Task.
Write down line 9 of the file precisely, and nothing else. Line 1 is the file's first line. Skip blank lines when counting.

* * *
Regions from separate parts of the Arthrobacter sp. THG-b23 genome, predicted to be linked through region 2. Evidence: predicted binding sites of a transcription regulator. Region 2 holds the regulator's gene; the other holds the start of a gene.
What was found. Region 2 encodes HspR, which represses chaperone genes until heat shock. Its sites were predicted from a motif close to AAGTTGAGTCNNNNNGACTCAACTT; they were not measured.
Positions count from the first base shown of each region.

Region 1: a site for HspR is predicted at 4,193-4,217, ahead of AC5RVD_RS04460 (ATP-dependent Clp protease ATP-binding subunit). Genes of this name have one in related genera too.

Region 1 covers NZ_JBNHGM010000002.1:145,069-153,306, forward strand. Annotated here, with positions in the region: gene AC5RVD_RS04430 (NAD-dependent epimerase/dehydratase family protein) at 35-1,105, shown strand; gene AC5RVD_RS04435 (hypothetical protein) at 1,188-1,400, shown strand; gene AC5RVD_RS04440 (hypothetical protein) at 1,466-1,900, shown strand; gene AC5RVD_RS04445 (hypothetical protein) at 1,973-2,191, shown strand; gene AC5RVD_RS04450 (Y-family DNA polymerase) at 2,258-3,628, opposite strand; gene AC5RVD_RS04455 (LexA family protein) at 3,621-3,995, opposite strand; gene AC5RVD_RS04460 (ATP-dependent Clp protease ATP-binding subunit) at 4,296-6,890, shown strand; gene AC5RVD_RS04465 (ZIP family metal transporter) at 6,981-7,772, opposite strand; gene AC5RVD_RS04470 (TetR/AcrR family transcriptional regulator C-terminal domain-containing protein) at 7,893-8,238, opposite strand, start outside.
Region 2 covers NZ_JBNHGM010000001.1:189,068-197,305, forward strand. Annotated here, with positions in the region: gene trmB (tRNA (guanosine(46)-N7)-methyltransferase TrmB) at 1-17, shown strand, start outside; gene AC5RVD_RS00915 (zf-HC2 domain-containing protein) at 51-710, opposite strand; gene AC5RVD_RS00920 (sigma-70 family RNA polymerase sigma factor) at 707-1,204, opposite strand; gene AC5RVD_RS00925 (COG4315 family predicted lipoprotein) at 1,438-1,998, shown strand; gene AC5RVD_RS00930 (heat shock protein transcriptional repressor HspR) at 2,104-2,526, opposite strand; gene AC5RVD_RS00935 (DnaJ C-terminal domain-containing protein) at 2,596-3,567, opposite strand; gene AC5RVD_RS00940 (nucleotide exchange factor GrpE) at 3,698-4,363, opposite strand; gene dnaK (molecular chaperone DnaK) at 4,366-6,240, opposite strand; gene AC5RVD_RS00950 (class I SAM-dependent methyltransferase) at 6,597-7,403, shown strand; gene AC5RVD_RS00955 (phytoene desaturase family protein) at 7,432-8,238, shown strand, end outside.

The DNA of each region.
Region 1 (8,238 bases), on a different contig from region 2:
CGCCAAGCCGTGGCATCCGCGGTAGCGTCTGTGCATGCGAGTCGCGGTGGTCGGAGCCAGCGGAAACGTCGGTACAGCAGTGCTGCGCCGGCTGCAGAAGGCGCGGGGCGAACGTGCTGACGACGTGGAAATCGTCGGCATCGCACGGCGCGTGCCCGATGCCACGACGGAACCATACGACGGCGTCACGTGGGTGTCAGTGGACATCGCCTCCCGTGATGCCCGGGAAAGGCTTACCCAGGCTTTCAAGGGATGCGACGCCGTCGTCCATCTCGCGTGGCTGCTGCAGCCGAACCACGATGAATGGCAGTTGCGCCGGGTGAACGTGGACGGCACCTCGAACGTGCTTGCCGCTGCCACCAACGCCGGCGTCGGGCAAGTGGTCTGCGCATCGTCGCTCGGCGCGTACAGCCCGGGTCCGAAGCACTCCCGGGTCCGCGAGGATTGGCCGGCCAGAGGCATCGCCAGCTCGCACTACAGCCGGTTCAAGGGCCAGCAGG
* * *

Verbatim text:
CGCCAAGCCGTGGCATCCGCGGTAGCGTCTGTGCATGCGAGTCGCGGTGGTCGGAGCCAGCGGAAACGTCGGTACAGCAGTGCTGCGCCGGCTGCAGAAGGCGCGGGGCGAACGTGCTGACGACGTGGAAATCGTCGGCATCGCACGGCGCGTGCCCGATGCCACGACGGAACCATACGACGGCGTCACGTGGGTGTCAGTGGACATCGCCTCCCGTGATGCCCGGGAAAGGCTTACCCAGGCTTTCAAGGGATGCGACGCCGTCGTCCATCTCGCGTGGCTGCTGCAGCCGAACCACGATGAATGGCAGTTGCGCCGGGTGAACGTGGACGGCACCTCGAACGTGCTTGCCGCTGCCACCAACGCCGGCGTCGGGCAAGTGGTCTGCGCATCGTCGCTCGGCGCGTACAGCCCGGGTCCGAAGCACTCCCGGGTCCGCGAGGATTGGCCGGCCAGAGGCATCGCCAGCTCGCACTACAGCCGGTTCAAGGGCCAGCAGG